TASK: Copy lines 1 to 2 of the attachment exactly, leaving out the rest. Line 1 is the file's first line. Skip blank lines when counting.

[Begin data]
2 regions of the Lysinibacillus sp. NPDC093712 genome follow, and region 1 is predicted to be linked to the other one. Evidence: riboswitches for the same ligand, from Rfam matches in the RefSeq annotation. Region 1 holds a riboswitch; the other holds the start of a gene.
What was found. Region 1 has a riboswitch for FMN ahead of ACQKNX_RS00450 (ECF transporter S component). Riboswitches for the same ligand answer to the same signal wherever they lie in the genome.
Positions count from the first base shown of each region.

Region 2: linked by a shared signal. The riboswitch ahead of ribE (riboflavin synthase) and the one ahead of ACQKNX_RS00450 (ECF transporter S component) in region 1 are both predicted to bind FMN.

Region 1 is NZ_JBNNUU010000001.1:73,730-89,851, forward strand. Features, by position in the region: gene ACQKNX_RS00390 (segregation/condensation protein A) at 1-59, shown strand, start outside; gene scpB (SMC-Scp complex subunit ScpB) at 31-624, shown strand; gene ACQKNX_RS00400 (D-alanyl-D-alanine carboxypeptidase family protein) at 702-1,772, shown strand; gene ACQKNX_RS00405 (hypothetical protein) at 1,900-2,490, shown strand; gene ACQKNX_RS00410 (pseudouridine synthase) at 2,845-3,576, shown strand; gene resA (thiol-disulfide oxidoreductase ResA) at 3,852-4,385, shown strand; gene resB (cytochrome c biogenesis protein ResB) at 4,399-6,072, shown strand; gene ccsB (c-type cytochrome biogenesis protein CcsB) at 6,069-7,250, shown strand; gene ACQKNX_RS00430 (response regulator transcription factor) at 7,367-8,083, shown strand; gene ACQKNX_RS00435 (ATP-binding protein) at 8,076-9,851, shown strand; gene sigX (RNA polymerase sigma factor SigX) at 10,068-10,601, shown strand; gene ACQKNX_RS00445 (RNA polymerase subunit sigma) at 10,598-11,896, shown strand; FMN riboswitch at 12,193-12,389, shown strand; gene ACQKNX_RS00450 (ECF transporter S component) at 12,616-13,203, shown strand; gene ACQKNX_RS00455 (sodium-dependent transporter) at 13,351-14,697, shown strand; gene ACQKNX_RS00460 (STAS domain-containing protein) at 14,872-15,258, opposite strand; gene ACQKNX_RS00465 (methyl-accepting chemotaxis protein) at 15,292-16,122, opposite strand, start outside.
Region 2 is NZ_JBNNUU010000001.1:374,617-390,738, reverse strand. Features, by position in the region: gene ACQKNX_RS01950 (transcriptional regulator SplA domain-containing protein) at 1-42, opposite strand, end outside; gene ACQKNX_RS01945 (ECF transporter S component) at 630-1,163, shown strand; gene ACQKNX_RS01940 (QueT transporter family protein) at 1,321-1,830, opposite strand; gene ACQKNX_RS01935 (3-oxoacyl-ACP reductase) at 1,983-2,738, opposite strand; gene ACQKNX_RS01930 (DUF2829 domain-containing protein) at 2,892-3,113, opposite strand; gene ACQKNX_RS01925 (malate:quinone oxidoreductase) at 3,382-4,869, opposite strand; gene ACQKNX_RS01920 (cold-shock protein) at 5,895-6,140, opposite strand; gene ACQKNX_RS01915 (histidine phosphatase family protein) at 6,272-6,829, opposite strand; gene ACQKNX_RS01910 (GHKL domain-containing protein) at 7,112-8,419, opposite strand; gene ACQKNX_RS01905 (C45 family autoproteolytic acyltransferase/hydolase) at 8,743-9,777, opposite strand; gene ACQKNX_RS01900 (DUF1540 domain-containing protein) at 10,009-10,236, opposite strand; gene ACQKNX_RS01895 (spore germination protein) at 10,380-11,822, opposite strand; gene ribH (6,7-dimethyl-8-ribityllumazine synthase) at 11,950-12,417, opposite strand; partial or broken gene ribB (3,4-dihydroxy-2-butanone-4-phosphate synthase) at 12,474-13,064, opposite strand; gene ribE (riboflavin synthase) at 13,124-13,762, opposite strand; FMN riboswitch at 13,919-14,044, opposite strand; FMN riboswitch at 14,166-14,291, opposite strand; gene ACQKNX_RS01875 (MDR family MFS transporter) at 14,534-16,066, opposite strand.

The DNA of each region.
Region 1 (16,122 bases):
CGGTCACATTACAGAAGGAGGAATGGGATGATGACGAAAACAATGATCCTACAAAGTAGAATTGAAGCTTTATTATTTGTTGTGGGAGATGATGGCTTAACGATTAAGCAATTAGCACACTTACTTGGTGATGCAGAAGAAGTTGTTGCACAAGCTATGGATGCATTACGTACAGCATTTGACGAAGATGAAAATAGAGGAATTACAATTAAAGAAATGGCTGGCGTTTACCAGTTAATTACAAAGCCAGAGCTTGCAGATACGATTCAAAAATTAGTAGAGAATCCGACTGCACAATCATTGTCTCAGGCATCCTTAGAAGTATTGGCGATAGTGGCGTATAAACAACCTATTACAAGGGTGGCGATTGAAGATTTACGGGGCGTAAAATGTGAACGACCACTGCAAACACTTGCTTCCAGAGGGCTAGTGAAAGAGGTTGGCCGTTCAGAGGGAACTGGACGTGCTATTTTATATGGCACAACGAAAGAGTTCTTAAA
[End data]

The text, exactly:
2 regions of the Lysinibacillus sp. NPDC093712 genome follow, and region 1 is predicted to be linked to the other one. Evidence: riboswitches for the same ligand, from Rfam matches in the RefSeq annotation. Region 1 holds a riboswitch; the other holds the start of a gene.
What was found. Region 1 has a riboswitch for FMN ahead of ACQKNX_RS00450 (ECF transporter S component). Riboswitches for the same ligand answer to the same signal wherever they lie in the genome.